As we have noted, a new Washington Post-ABC News poll shows approval of the law and of Obama's implementation of it have dropped after a momentary boost. Americans disapprove of the law overall 48-44 and disapprove of Obama's implementation 57-37.

What's perhaps more telling is that, despite the rare good news of the past few weeks, their perceptions of the law remain basically as-is -- that is, pretty dim. To wit:
  • Americans say 50-41 that the implementation of the law has been worse than they expected rather than better.
  • They say 44-24 that the health-care system is getting worse rather than getting better as a result of Obamacare.
  • They say 29-14 that the quality of care is getting worse rather than better.
  • They say 47-8 that their health-care costs are increasing due to the law rather than decreasing.
  • They say 58-11 that the overall cost of health care in the United States is increasing rather than decreasing.
Almost all of these numbers are basically unchanged from in recent months. The one exception would be a slight uptick in the percentage of people who say the law is making things better (from 19 percent in December to 24 percent today).

But even with that, the law's long-term prognosis -- (ahem) so to speak -- hasn't changed, with Americans still seeing it as more expensive than it needs to be for both themselves and the country. And nearly twice as many still say the law is making things worse rather than making things better.
My very own congressman (for whom I did not vote) is a half full kind of guy. Steny Hoyer: ObamaCare is going to be, at worst, neutral in the midterm elections
Well. That’s certainly — uhm — bullish of him.
House Minority Whip Steny Hoyer predicted on Tuesday that Obamacare will not prove to be the massive political liability for Democrats that Republicans hoped ahead of the 2014 midterm elections.
“I think health care at worst is going to be a neutral in this election,” said Hoyer (D-Md.) during a press conference. “This is not the holy grail of this election.” …
He even predicted that Democrats could pick up seats during the November elections. …
“We have good candidates, we’re raising good money,” Hoyer said, citing competitive races in Florida and Arkansas.
And that’s despite this morning’s WaPo/ABC poll showing President Obama’s approval rating hitting new lows and a public largely unenthused by ObamaCare’s ostensible victories. Democratic strategist James Carville, however, was somewhat less bullish about the situation on Fox News this evening:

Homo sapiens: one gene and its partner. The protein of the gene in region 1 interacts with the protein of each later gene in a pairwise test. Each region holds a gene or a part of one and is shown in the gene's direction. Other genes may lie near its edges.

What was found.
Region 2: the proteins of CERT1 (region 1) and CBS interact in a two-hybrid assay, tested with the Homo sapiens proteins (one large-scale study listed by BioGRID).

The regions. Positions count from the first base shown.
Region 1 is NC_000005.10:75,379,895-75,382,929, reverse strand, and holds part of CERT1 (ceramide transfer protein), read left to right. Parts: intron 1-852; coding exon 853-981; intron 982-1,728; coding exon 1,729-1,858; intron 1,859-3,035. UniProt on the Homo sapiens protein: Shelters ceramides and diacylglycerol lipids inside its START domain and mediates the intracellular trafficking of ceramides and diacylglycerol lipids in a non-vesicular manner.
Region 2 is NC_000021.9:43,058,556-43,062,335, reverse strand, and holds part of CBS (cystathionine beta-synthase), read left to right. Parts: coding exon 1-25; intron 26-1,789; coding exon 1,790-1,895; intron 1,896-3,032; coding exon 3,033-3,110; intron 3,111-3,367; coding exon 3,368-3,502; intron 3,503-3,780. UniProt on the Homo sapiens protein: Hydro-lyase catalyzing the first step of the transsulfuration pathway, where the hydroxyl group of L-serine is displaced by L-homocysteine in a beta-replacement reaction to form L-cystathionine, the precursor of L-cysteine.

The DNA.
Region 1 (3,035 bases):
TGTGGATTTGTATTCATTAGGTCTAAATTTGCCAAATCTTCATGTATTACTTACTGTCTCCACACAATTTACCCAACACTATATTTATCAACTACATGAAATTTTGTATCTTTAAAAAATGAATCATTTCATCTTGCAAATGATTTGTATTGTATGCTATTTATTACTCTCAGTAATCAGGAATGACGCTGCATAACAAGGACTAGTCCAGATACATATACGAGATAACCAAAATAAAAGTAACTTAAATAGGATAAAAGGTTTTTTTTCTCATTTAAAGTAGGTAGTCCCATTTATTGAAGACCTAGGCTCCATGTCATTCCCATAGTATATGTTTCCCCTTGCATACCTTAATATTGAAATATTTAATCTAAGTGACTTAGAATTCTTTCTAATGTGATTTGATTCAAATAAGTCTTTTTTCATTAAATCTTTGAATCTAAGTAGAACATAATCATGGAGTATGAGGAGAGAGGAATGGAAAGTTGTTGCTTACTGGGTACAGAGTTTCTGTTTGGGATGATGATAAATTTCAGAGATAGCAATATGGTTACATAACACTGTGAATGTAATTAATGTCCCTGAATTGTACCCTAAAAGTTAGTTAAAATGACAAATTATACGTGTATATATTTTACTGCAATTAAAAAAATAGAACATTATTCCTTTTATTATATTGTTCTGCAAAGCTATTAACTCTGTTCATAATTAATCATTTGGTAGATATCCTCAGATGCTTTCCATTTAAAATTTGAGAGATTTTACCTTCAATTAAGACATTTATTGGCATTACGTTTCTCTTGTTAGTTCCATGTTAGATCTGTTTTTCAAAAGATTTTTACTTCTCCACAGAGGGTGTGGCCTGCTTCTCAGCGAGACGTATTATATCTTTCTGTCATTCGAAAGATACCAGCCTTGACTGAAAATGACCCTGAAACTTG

While Democratic commentator James Carville this a half empty sort of condition:

Obamacare to Target Recently Released Prisoners
California Obamacare Director Peter Lee said he plans to provide the "human touch" during the next open enrollment period by targeting low-income and minority communities as well as prisoners who have recently been released from incarceration, reports California Healthline.

As Breitbart News reported earlier this month, several cash-strapped states are looking to dump health care costs onto the federal government by signing up prisoners for Obamacare.

Lee says enrollment efforts are "only just beginning" and that Covered California plans to tap 250 grassroots organizations to sign more people up on the highly unpopular Obamacare program.
Nothing like forcing people already under state control to enroll to boost enrollment.  At least the majority will be men between 18 and 34.  

‘Repeal and replace’ is not the last hope for conservatives
. . . But as I noted above, there is good reason to believe that a “repeal and replace” approach won’t beat Hillary, because it will be too disruptive of people’s pre-existing health insurance arrangements.

This prospect shouldn’t depress conservatives, however. Indeed, Obamacare’s exchanges—if heavily reformed—could serve as the foundation for sweeping entitlement reform, reform that could expand coverage, lower health costs for most Americans, and make Medicare and Medicaid permanently solvent.

To those frustrated conservatives who think that repealing Obamacare is our last fiscal hope, I say: “No. There is another.”
He must be a full glass sort of guy.